Despite the ongoing Resnick Pavilion show, LACMA had no works by Judy Baca. Collectors bought four drawings preparatory to the Hitting the Wall mural, one in color. The mural itself, commemorating first Olympic women's marathon, is off the Harbor Freeway.
Judith F. Baca, Hitting the Wall: Women in the Marathon (preparatory drawing), about 1984
Manjunath Kamath, Vikatonarva, 2024
New Delhi artist Manjunath Kamath's 12-ft-tall terracotta Vikatonarva mixes and matches iconography of ancient India, Greece, and China. The sculpture's title, though easily taken for a mythological figure, is "gibberish," explained the artist: "I want to question the ideas that we take for granted. Things like what is the meaning of art? Or the meaning of anything for that matter?"
Todd Gray, Sumptuous Memories of Plundering Kings, 2021. Private collection. Photo via the artist and David Lewis
Todd Gray's mural-scale commission "will imagine what a visual archive of Afro-Atlantic transit could look like from the artist's personal, 21st-century perspective." Shown here is Gray's similarly scaled Sumptuous Memories of Plundering Kings, displayed at Art Basel Miami 2021.


The Béraud, "A Parisian Street Scene: Boulevard des Capucines" disappoints on many levels. I'd expect to see something like that in the lobby of a 3-star hotel in the French Quarter.
But the 15th century Iznik dish, to my mind, excels the Ming blue-and-white porcelain wares of the same period. The combined cobalt blue with the added teal coloring makes a pop that my eyes just love. Ming wares of that date don't employ teal, as far as I'm aware. Is it large, a charger?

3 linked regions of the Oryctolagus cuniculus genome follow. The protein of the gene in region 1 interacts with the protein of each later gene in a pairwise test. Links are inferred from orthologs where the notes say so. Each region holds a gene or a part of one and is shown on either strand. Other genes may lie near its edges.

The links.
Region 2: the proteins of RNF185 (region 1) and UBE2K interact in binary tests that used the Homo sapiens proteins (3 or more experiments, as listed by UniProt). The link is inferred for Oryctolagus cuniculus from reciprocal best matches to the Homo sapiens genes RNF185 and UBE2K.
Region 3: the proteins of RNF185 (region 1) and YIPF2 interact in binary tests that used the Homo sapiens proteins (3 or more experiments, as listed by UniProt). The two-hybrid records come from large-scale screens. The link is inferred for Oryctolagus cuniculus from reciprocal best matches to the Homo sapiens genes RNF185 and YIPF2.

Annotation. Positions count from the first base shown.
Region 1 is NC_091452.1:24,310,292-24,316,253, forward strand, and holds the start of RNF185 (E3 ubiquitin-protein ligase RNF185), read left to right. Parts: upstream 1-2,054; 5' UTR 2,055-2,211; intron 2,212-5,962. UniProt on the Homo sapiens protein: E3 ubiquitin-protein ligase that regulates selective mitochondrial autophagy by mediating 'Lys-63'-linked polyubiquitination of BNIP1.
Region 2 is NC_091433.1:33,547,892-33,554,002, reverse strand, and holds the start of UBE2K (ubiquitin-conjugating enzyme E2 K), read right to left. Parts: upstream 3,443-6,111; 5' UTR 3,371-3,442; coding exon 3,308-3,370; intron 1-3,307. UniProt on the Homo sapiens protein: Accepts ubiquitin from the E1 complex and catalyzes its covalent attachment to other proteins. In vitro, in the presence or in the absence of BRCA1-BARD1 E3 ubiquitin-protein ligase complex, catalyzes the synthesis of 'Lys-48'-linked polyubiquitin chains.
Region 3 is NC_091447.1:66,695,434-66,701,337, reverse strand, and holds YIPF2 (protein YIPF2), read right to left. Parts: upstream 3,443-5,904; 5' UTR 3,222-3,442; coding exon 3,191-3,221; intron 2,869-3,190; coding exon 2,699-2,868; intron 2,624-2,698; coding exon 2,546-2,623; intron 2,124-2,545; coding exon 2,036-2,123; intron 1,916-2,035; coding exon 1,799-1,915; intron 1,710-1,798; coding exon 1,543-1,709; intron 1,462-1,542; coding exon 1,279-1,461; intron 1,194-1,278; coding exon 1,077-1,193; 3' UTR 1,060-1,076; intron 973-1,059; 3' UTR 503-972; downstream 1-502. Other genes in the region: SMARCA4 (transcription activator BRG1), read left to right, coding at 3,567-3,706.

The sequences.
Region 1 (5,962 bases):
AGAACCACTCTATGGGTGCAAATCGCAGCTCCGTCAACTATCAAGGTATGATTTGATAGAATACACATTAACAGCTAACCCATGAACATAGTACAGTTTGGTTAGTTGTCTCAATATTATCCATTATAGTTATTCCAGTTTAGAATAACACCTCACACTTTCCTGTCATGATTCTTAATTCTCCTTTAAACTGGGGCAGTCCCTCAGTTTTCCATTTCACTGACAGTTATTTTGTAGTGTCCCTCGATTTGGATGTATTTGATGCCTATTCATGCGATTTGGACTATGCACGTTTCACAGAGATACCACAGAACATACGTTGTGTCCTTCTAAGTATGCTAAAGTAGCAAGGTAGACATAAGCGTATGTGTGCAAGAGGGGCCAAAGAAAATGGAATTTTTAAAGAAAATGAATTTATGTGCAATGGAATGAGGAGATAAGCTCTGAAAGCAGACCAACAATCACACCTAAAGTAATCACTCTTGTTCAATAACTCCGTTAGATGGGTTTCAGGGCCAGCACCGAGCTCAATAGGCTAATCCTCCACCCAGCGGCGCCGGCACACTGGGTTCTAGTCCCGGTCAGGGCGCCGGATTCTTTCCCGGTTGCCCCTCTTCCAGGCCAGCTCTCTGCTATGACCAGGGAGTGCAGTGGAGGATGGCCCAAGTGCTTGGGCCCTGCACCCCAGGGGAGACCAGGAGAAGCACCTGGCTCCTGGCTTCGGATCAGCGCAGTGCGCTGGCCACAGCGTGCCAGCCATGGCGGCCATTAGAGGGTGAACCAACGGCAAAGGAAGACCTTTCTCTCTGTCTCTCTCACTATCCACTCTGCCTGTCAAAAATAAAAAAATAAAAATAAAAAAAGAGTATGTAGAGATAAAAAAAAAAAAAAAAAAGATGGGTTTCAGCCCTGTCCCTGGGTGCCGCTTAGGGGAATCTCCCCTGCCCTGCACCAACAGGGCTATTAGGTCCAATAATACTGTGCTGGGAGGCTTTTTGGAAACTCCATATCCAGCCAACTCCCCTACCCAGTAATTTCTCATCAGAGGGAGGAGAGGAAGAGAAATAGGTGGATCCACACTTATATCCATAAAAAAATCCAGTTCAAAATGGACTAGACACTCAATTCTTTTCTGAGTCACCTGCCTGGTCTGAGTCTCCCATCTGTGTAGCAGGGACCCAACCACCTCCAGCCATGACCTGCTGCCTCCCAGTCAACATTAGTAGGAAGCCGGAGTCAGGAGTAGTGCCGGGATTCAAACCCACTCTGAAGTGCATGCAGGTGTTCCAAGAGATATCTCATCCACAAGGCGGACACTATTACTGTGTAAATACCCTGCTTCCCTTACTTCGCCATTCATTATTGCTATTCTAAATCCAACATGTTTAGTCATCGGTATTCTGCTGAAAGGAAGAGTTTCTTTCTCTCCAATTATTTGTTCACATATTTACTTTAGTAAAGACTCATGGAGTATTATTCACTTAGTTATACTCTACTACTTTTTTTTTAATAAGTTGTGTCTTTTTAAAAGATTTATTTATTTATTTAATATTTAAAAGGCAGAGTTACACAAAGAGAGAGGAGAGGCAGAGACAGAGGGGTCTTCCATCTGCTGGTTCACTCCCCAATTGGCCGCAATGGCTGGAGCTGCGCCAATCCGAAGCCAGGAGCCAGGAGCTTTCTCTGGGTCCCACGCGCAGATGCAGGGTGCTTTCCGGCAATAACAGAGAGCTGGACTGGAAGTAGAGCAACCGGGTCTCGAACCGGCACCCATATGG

Anonymous said…
Those acquisitions make me think of the LA Times art critic describing LACMA as increasingly a contemporary art museum ("and not a very good one at that"). But the Béraud suggests LACMA is also becoming a Vegas-y-type art museum, and a very good one (hey, near the Strip!) at that.

If it weren't for the Getty and Huntington, I'd think the LA area was throwing in the towel.
Re "If it weren't for the Getty and Huntington...": We are not forgetting Norton Simon, are we?
If a comet were to hit either Getty or Norton Simon, from a purely art-historical perspective, I'd vote for Norton Simon's survival.
Anonymous said…
Jesus. I think Govan needs to reign in his curators and demand more selectivity. I did not know France had its own Thomas Kinkade.
Anonymous said…
> I'd vote for Norton Simon's survival.

FWIW, the Simon isn't an actively collecting museum, so their acquisitions are far and few between. I don't know if they even like accepting donations of artworks.

> France had its own Thomas Kinkade.

LOL. That's a low blow. Beraud may have had tiny glints of a Kinkade, but his overall style and colors were a bit more sophisticated. On second thought, after looking more closely at what LACMA just purchased, you may be closer to the truth than I realized.

Regardless, LACMA's new building for non-contemporary (mainly) art will have less exhibit space than what was torn down. So the Beraud probably will end up in storage---thankfully so.

Or maybe that new museum in Las Vegas can display it in one of its galleries. Or maybe Govan can sell the painting to the Lucas Museum.

Since a museum tends to reflect the judgment and sensibilities of its director, Govan needs to be reigned in first.
Anonymous said…
@Ted Gallagher

Yet, last week, you were here praising Manfredi's version of "Dogs Playing Poker."

The Beraud and the Manfredi are paintings one would expect to see at the John Ringling Museum (Sarasota).

Coincidentally or not, the Caravaggisti first found a home in the US at the Ringling collection.

If you are wondering, it's the same John Ringling, the circus guy.

--- J. Garcin
The Ringling is an underrated treasure among the top-tier art museums in this country.
No lover of Baroque painting should miss it...worth a journey.
I would venture to say that no lover of Peter Paul Rubens can complete his education without seeing the Ringling's full-scale oil sketches by Rubens for the "Eucharist" tapestry series [the tapestries themselves are extant, in Madrid]. It's the best of Rubens in this country, to my mind.
I recommend the following lecture given by Pete Bowron [link below]: "The Critical Fortunes of Italian Baroque Painting in America" ...
He spoke at a symposium on Baroque painting in America, hosted by The Frick Collection.